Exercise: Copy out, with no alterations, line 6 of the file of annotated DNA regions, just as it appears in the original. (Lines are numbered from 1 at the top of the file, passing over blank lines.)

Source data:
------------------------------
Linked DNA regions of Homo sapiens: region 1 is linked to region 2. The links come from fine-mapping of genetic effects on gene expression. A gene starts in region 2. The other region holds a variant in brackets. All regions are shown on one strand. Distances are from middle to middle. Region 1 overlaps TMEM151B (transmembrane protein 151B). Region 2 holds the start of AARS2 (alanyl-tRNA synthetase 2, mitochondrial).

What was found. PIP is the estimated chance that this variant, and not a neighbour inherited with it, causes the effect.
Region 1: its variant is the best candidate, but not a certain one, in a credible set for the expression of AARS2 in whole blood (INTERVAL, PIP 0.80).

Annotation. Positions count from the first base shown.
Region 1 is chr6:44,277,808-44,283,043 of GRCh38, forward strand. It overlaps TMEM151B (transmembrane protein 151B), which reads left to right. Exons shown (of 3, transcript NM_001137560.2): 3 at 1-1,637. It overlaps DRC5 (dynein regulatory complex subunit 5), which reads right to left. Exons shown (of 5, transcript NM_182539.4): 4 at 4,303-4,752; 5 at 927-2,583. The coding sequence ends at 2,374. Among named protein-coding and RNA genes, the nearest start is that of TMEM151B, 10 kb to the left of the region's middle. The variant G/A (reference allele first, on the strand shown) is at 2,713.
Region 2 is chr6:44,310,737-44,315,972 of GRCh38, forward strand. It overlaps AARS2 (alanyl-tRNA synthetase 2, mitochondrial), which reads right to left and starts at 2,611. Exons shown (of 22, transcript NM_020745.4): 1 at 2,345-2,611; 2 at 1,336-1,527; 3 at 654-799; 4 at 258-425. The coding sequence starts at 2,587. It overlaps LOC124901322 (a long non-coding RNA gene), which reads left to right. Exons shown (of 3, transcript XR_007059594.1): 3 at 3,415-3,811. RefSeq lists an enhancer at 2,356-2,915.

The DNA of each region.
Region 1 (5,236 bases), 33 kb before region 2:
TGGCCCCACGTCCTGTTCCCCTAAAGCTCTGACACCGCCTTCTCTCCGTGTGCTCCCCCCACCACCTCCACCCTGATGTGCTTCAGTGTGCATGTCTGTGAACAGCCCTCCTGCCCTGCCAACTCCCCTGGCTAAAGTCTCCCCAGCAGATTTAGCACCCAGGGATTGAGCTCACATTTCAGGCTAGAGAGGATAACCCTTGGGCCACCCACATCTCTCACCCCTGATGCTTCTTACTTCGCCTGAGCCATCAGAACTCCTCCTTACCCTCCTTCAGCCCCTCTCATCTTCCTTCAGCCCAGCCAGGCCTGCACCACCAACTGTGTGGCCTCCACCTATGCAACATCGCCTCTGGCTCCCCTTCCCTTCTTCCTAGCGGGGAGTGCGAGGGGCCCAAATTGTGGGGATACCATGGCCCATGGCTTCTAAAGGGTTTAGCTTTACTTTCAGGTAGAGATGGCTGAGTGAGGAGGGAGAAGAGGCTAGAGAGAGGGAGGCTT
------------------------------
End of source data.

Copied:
Region 2 is chr6:44,310,737-44,315,972 of GRCh38, forward strand. It overlaps AARS2 (alanyl-tRNA synthetase 2, mitochondrial), which reads right to left and starts at 2,611. Exons shown (of 22, transcript NM_020745.4): 1 at 2,345-2,611; 2 at 1,336-1,527; 3 at 654-799; 4 at 258-425. The coding sequence starts at 2,587. It overlaps LOC124901322 (a long non-coding RNA gene), which reads left to right. Exons shown (of 3, transcript XR_007059594.1): 3 at 3,415-3,811. RefSeq lists an enhancer at 2,356-2,915.